Advance Parole: Canadian Citizens & Other Considerations

Leaving the United States, even for a brief period of time, can be extremely complicated for foreign nationals. This risk increases if an individual wishes to leave the United States while an adjustment of status (AOS) application remains pending, because that individual runs the risk of abandoning their pending AOS application. To prevent this from occurring, advance parole serves as a valid immigration document for re-entry into the United States following international travel. Only a handful of visa holders may leave the U.S. with a pending AOS application without having first acquired advance parole (i.e. individuals and dependents in valid H-1B, L, and K3/4 status). For everyone else, applying for advance parole requires several months of processing times and valid documentation. However, if you are a citizen of Canada, you may lack the proper documentation to receive approval for both advance parole and an AOS.

When foreign national arrives into the United States, Customs and Border Patrol (CBP) provides them with a copy of their arrival/departure record or Form I-94. As one of the few exceptions, Canadian citizens do not receive an I-94 upon arrival into the United States. Thus, Canadian citizens are at a disadvantage because adjustment of status requires a record of arrival/departure i.e. Form I-94. To complete the application, Canadian citizens may request an arrival/departure record through the Deferred Inspection Site. Additionally, if you do not have any evidence of your legal entry, Canadian citizens may request their arrival document through a Freedom of Information (FOIA) request.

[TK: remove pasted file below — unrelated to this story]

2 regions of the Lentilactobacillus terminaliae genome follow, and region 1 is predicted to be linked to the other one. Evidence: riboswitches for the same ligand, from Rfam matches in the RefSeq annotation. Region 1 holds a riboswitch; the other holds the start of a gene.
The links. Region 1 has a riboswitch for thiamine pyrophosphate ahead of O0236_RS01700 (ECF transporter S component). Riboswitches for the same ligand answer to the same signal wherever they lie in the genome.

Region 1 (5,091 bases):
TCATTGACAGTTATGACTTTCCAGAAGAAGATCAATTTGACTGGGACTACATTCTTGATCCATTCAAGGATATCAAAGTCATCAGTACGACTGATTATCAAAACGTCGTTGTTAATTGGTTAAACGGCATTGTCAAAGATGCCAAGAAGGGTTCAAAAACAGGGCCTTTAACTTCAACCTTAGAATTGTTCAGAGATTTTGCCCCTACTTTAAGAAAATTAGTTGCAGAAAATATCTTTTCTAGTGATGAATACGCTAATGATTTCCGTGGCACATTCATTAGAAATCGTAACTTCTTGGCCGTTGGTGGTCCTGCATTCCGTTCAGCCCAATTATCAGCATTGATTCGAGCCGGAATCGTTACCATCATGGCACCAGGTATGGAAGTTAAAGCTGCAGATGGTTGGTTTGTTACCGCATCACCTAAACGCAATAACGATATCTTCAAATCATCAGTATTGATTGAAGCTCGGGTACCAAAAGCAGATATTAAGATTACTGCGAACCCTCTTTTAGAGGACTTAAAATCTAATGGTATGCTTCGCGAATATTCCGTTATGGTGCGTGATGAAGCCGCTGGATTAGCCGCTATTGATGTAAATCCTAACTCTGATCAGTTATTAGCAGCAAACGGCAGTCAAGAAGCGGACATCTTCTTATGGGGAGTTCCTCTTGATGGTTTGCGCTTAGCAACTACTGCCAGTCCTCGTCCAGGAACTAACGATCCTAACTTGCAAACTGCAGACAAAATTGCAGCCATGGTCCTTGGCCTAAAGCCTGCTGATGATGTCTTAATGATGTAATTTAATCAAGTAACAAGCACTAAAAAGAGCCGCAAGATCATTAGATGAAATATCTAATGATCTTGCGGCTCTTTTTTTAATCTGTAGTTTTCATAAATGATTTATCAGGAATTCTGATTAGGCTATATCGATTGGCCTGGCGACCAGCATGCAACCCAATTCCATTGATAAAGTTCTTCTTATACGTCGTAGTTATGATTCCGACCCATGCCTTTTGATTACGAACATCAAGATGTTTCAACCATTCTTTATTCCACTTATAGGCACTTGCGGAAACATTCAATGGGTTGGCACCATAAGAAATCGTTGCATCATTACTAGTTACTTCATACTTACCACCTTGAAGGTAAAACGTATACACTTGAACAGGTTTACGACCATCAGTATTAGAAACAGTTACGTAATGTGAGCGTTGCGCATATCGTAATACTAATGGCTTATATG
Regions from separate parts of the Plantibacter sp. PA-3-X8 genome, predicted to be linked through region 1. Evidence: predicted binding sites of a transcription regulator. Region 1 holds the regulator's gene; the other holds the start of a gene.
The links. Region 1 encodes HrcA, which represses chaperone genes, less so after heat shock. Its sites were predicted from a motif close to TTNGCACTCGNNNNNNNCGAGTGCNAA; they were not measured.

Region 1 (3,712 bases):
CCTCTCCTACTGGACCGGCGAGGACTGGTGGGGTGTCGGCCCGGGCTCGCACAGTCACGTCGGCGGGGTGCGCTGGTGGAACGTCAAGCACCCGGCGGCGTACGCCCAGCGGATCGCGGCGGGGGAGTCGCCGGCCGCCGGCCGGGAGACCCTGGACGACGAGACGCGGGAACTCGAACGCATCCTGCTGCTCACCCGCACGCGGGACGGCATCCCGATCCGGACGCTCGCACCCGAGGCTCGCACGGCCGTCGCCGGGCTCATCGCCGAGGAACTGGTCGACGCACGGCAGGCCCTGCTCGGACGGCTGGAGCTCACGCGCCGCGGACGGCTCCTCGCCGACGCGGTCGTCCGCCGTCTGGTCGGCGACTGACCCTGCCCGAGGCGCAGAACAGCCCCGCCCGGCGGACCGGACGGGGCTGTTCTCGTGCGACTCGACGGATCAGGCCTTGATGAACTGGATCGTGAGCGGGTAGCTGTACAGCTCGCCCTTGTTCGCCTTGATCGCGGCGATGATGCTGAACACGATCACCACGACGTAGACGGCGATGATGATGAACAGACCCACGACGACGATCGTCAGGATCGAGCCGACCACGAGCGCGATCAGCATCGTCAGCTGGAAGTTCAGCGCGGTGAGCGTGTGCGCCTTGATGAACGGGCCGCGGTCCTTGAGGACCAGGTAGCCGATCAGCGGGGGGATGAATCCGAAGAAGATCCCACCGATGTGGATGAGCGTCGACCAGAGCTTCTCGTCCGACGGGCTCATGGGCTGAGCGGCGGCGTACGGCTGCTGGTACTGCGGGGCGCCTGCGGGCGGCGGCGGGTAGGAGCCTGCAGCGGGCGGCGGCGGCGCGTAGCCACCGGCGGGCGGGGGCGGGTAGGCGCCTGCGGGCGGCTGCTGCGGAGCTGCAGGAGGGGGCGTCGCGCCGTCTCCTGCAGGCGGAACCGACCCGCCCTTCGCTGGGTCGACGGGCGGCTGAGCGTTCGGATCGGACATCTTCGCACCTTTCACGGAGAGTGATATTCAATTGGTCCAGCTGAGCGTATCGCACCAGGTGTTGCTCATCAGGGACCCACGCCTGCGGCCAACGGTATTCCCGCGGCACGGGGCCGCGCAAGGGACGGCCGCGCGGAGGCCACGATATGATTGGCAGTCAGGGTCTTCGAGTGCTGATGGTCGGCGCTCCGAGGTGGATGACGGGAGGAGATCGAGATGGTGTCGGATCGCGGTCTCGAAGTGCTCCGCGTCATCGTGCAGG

Although citizens of Canada may enter the United States without a visa, they must obtain advance parole before leaving the United States if their application for permanent residence is pending at the time of the departure. Unless the citizen of Canada holds one of the special classes of visa excluded from the advance parole requirement, the individual will abandon their pending AOS application upon departure. If you are unsure whether you require advanced parole before you upcoming trip, please feel free to contact our office for a consultation.